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Tax authorities target YouTuber millions

Direct payment makes it hard to know how much they’re earning
Nov 14,2018
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Korean tax authorities are vowing to crack down on high-earning YouTubers to ensure that they are paying their taxes in full.

Last month, National Tax Service (NTS) Commissioner Han Sung-hee promised to take measures to “prevent tax evasion” by well-paid YouTubers during the National Assembly’s annual questioning session.

Han said that while the NTS had only advised 513 YouTubers to pay income taxes in the past, it was open to launching investigations into those who have not voluntarily declared taxes.

Starting in October, the tax authorities have been looking into YouTubers’ tax returns and verifying their authenticity. The NTS plans to finish verifications by the end of the year and launch investigations into suspicious individuals from next year.

“We are now collecting information on YouTubers who are suspected of not paying taxes,” said one tax official who requested anonymity. “We receive records on individuals who earn over $10,000 in foreign currency per year from the Bank of Korea.”

With YouTube’s rising popularity in the country, the number of YouTube stars has climbed as well.

According to Google Korea, there were 1,275 Korean YouTube channels that had at least 100,000 subscribers last year. These figures have steadily increased in the last few years - only 674 channels had that many subscribers in 2016, and in 2015 there were just 368 channels.

A large number of subscribers translate to a higher view count on videos and the possibility of monetization. The video platform pays its creators 55 percent of advertisement revenue.

Although there’s still a lot of catching up to do before Korean YouTubers earn income on par with global YouTube stars, popular creators like DDotty TV, Heopop and The Great Library posted hundreds of millions of won in earnings last year. Four Korean YouTubers even earned over 1 billion won ($882,250) last year on the video platform, according to the Korea Communications Agency.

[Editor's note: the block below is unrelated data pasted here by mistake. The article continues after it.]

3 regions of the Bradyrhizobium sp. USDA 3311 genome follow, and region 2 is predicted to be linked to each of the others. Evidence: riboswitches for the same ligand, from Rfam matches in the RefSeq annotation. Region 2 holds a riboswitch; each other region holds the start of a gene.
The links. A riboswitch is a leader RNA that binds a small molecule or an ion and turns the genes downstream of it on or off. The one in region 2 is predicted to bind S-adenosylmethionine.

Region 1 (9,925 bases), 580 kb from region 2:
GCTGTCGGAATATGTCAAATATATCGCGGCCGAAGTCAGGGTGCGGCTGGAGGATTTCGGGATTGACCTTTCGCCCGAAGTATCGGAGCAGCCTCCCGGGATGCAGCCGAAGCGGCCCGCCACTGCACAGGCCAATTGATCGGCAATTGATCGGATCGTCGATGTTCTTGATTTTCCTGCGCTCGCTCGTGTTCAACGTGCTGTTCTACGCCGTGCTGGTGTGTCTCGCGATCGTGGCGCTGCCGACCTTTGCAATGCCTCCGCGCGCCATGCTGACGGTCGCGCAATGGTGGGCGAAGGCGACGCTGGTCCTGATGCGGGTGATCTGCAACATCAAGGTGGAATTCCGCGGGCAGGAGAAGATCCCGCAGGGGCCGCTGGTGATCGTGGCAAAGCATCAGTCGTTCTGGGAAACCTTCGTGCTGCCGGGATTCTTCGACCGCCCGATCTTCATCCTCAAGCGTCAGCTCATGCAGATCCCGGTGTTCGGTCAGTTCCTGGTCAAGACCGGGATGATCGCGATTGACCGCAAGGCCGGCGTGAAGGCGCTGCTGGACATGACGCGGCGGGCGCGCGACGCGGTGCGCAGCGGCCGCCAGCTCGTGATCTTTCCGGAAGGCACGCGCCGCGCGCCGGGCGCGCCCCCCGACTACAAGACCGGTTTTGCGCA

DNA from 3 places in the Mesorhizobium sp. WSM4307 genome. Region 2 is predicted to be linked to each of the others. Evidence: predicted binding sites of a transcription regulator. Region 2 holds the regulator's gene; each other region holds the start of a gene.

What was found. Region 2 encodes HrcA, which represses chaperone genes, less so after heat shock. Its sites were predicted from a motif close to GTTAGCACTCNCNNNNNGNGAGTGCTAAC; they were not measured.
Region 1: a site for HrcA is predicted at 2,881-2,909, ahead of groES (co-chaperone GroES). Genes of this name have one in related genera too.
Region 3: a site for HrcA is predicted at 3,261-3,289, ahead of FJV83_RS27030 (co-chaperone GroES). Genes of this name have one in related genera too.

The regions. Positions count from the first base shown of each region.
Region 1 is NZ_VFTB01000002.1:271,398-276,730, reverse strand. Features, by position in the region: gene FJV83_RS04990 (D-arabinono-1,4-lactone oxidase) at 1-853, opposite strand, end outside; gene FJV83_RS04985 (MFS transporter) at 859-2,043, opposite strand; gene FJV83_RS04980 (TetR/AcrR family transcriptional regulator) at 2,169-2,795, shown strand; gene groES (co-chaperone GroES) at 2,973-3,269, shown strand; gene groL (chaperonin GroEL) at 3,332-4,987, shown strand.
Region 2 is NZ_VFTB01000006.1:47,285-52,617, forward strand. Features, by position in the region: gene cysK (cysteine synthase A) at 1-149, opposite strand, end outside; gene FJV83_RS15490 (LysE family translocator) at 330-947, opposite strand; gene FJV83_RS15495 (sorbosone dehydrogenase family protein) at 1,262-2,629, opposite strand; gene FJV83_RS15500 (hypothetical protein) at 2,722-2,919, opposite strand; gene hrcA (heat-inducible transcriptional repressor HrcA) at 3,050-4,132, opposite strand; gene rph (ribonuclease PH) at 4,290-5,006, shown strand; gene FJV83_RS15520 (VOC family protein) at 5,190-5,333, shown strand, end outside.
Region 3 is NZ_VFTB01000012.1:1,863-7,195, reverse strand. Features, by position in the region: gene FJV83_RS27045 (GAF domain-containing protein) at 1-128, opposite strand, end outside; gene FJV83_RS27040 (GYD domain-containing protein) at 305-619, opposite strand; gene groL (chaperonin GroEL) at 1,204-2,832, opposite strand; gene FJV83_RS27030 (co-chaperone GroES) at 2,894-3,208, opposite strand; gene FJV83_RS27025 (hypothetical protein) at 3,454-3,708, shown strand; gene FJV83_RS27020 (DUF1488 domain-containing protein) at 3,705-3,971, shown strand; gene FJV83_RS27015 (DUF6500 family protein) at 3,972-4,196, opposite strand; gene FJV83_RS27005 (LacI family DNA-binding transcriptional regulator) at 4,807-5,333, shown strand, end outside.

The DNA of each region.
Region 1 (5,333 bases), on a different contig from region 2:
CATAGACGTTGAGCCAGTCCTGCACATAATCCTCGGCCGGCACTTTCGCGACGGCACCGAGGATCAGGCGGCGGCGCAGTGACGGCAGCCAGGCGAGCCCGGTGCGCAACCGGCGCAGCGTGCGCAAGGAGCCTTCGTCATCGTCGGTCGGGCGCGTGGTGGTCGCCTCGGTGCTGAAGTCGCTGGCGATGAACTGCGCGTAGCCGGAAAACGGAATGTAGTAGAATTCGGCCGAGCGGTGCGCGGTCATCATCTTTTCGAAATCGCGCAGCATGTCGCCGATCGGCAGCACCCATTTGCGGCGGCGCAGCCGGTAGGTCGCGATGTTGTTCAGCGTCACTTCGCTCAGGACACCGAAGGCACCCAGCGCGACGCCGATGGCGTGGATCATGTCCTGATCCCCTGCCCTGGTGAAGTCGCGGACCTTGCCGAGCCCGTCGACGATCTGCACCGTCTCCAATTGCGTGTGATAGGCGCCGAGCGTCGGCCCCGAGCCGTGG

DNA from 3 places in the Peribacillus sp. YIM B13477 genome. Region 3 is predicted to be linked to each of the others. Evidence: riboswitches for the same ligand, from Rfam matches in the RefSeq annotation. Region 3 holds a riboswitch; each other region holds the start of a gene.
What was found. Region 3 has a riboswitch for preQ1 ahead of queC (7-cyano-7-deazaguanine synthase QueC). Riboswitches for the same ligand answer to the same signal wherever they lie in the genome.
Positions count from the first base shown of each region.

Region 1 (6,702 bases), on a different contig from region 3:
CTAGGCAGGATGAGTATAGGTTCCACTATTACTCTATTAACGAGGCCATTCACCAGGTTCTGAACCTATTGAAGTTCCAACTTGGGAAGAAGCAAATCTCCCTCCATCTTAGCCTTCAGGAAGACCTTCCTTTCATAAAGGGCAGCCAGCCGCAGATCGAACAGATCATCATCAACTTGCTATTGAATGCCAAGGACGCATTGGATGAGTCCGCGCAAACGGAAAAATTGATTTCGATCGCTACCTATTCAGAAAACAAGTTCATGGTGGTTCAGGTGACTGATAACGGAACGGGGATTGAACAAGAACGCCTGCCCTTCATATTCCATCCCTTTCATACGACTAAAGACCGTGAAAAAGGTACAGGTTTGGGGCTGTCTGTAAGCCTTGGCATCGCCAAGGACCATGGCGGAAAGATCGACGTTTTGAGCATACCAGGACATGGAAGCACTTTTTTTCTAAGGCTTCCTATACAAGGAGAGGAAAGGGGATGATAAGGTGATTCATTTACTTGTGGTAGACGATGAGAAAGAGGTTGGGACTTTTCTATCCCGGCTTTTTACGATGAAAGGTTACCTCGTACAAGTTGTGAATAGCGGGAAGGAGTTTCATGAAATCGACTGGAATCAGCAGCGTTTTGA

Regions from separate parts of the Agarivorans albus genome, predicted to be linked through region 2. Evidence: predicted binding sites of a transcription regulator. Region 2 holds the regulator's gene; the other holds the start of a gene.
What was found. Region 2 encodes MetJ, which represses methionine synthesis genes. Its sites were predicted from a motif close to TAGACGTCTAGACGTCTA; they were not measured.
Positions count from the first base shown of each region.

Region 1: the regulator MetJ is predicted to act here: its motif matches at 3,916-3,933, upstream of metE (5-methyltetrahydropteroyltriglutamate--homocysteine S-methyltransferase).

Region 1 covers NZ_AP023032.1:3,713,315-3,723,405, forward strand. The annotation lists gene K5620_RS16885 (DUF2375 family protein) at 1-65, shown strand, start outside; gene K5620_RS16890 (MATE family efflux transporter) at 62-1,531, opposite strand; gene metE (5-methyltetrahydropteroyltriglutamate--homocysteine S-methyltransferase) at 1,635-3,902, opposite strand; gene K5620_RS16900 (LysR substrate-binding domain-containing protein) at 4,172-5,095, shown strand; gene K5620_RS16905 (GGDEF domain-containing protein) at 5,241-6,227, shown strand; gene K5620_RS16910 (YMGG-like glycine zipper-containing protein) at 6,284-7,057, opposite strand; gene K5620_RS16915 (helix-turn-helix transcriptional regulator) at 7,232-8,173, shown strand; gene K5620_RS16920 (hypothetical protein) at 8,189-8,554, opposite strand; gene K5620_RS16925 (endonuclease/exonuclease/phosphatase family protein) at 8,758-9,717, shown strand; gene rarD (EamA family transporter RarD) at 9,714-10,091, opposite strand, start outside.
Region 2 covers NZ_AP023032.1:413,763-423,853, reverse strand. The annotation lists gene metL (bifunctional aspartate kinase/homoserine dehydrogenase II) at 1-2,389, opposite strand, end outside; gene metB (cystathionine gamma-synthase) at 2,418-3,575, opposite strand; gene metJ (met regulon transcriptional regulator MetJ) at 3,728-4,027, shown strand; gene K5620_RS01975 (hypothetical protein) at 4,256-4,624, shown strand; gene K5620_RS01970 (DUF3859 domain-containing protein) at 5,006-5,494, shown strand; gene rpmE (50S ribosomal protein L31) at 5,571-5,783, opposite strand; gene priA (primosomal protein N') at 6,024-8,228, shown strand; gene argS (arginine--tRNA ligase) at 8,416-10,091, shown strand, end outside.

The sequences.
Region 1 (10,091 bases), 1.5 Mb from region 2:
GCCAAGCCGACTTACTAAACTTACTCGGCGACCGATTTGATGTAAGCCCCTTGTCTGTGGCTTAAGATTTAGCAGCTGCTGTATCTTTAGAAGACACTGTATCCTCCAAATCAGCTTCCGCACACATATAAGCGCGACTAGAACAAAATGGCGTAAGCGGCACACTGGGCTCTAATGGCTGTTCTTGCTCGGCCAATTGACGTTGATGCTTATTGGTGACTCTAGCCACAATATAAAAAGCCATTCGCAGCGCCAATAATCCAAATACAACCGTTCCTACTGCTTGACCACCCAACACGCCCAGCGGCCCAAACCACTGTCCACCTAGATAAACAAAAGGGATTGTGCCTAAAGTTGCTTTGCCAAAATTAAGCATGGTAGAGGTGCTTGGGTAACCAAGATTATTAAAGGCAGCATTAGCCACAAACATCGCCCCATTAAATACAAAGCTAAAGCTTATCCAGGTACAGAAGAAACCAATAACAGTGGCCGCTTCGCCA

But because YouTube pays its video creators directly, it’s nearly impossible for tax authorities to assess the full scale of their earnings.

Tax returns are usually more transparent when it comes to creators who operate under multichannel networks (MCN), which are like entertainment agencies that help YouTubers with monetization and development. This is because MCNs directly pay a portion of YouTubers’ income tax, known as withholding tax, to the NTS, making it easier for the government to assess the YouTubers’ income.

“When Commissioner Han said the NTS advised 513 YouTubers to pay taxes, that figure was only referring to the number of individuals identified,” said an official. “We have developed a systematic method of managing high-earning YouTubers and will continue to investigate more individuals.”

Some experts have even suggested that the absence of proper taxation for Koreans earning through foreign companies like YouTube has hurt the Korean video content market.

“The absence of proper tax payments has helped foreign IT giants monopolize the domestic video platform market to some degree,” said Prof. Lee Kyoung-jun, who teaches management at Kyung Hee University. “It is crucial to level the playing field and make sure taxes are levied fairly across the IT industry.”


BY SOHN HAE-YONG AND KIM EUN-JIN [kim.eunjin1@joongang.co.kr]